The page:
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Snack food giant wants startups to help solve its problems

Tuesday, 6 May 2014 | By Kye White

Snack food giant Mondelez International is looking for startups to help solve pressing problems faced by some of its major brands.


The company, which owns familiar brands like Cadbury Dairy Milk and Philadelphia Cream Cheese, launched its Mobile Futures Australia program yesterday at Cargo Hall in Melbourne’s South Wharf. The program will fund and support startups that have the potential to solve some of the company’s most pressing problems using mobile technology.


The program is calling on startups keen to collaborate with Mondelez to solve problems such as:


  • proximity beacons and alerts;
  • mobile payments and checkout;
  • dynamic shopping lists and social shopping;
  • loyalty, rewards and gamification;
  • augmented reality and interactive displays; and
  • inventory auditing and optimisation.


The successful applicants will receive $40,000 to work with the marketing teams of one of five Mondelez International brands – Cadbury Dairy Milk, Cadbury Favourites, Marvellous Creations, Philadelphia, and BelVita biscuits, with the goal of launching a pilot program in 90 days.


Mondelez International VP global media and consumer engagement Bonin Bough told the audience the program is designed to be as beneficial as possible for the startups involved.


“The thing we think most about when working with these startup partners, we want to make sure we give them the greatest opportunity to succeed,’’ he says


“So, one: making sure the timeline is short, but more important is making sure they get a first case study with a big client. Two: that we help them tell the story of that case study post the pilot to as many people as possible so we can help them grow their business. And three: if the pilot is successful and it meets the criteria, start thinking about how to make it scale.”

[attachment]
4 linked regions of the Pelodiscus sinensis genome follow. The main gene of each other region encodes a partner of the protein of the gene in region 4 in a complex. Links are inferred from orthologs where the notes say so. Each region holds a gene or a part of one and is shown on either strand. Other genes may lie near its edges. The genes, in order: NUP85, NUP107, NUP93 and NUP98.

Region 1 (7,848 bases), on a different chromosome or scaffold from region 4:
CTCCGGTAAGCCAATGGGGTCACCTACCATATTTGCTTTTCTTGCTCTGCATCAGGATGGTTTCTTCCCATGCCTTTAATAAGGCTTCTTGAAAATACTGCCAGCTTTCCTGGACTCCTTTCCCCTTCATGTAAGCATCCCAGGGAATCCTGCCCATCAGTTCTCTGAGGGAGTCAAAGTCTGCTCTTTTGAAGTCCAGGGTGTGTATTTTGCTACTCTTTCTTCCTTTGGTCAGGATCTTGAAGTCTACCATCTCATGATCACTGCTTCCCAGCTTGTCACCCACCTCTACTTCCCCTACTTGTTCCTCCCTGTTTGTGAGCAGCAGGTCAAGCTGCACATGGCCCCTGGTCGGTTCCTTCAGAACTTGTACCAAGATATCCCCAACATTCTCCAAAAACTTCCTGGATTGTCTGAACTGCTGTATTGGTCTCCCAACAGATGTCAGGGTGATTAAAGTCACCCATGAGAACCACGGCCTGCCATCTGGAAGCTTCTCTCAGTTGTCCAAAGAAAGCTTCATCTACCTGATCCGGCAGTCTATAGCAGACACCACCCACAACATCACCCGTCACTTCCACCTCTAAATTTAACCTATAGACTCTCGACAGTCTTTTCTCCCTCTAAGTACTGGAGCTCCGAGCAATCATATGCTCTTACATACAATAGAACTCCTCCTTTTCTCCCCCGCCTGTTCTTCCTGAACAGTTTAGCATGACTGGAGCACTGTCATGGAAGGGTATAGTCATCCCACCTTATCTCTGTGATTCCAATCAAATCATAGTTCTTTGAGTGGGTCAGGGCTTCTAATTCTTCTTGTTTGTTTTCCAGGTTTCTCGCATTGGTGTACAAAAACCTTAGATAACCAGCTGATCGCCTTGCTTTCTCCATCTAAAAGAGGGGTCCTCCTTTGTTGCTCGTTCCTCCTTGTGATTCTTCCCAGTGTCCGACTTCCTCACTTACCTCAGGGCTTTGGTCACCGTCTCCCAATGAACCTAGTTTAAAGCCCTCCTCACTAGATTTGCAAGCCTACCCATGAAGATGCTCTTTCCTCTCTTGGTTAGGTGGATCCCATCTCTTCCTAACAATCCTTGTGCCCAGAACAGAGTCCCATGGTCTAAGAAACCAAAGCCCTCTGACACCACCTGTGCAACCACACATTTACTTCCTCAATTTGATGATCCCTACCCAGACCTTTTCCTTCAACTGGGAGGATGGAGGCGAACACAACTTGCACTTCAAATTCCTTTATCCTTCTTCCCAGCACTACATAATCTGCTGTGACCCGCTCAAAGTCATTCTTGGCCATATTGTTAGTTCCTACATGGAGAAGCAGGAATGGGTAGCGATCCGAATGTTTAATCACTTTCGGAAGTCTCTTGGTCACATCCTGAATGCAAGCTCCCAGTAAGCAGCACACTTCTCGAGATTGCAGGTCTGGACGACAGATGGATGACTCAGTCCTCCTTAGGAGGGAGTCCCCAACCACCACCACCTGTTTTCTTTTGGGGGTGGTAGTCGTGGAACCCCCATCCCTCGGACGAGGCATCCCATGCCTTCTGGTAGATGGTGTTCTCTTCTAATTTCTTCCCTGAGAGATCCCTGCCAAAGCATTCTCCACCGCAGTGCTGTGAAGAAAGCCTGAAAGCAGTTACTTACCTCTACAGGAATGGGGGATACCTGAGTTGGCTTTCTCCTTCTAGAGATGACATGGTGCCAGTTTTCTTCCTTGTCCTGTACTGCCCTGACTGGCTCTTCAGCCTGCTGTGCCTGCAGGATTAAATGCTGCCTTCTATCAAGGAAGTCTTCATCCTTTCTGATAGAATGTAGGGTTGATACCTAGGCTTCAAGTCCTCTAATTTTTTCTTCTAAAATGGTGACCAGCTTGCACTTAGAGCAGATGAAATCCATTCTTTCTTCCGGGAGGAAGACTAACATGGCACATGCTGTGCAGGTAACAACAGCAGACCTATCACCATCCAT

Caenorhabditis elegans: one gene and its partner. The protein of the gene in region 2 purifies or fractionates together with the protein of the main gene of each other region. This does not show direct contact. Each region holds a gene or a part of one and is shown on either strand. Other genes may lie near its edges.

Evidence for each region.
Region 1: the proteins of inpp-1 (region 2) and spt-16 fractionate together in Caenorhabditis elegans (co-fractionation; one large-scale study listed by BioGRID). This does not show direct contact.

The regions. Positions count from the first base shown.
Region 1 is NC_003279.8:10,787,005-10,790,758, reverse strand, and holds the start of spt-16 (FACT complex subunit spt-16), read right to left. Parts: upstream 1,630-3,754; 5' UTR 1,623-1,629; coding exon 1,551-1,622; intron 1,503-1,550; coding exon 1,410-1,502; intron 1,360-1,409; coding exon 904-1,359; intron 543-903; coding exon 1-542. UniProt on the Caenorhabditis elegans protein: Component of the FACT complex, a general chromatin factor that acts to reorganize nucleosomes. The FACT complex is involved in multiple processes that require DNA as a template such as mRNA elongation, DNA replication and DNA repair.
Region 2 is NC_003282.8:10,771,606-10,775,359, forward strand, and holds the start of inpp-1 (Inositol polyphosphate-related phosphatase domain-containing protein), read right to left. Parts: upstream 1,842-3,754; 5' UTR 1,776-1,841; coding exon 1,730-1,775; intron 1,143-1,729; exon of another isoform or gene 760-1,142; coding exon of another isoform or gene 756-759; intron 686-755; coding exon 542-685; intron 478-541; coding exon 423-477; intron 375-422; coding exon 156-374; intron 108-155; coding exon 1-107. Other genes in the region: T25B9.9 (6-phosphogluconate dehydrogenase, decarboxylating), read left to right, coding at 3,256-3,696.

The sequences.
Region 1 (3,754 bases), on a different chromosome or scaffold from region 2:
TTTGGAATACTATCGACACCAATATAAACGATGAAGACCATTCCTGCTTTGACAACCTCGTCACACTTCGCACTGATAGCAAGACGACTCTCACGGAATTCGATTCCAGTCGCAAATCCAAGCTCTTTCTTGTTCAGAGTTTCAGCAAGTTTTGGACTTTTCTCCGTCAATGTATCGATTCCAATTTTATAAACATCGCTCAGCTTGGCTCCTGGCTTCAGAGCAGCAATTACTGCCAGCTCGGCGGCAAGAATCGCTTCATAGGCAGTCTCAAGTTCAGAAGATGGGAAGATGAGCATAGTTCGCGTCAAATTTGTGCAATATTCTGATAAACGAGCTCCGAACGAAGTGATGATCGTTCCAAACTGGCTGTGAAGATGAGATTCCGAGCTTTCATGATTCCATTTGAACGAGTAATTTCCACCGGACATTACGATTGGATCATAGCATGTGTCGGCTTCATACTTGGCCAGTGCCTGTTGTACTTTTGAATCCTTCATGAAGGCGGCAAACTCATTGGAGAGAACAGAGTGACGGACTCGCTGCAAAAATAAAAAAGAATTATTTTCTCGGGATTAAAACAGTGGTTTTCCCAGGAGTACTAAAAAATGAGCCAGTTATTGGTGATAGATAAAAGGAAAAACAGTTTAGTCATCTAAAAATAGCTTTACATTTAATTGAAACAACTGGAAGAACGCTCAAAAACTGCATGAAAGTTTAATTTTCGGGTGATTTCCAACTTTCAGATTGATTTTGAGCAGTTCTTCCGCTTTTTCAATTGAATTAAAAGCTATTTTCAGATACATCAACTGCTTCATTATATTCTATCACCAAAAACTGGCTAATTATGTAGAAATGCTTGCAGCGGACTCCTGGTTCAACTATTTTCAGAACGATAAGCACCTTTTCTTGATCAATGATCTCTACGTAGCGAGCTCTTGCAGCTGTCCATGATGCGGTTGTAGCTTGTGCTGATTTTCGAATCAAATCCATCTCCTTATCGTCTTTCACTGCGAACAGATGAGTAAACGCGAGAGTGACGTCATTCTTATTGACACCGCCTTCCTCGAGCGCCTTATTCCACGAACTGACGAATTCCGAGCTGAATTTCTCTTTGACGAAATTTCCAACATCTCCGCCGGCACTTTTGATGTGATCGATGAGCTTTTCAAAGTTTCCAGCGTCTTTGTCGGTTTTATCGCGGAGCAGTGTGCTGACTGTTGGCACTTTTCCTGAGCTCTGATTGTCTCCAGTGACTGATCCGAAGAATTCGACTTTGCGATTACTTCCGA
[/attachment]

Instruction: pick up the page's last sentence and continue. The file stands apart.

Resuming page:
It wasn’t your typical startup event, with marketing buzzwords like ‘operationalising’ echoing around Cargo Hall with alarming regularity.


Amongst the jargon though, there was an interesting pitch for Australian startups.


“The whole idea is the future in 90 days, the reason why those pieces are really important is we want to force ourselves to work at the pace that startups have,’’ Bough said.


“Truth be told, I have been part of a startup incubator in a past life.


“There was no timeline, there was not guaranteed funding, a lot of these things, while good, were fails because the startup didn’t like the timeline. we didn’t know when things were going to launch, we didn’t know how much money.


“So if you look at the structure of this program, which is timeline focused, there is a guaranteed investment so everyone knows what they’re getting into, and most important, to help all the people that are participating in it for culture transfer to start.”


What Bough refers to as “culture transfer” is the hope that the hacker ethos Bough says is present in many startups will rub off on the brands’ teams working closely with the startups.


“I continue to see the change that it has on us as an organisation, on the individuals that are participating and on the culture,’’ he says.


To be eligible for the program:


  • startups must be less than four years old;
  • must have a mobile component;
  • the technology must be at a stage where it can be live in market;
  • have not previously worked with Mondelez brands; and
  • must be based in Australia.


Visit http://www.mobilefutures.com.au/ to apply.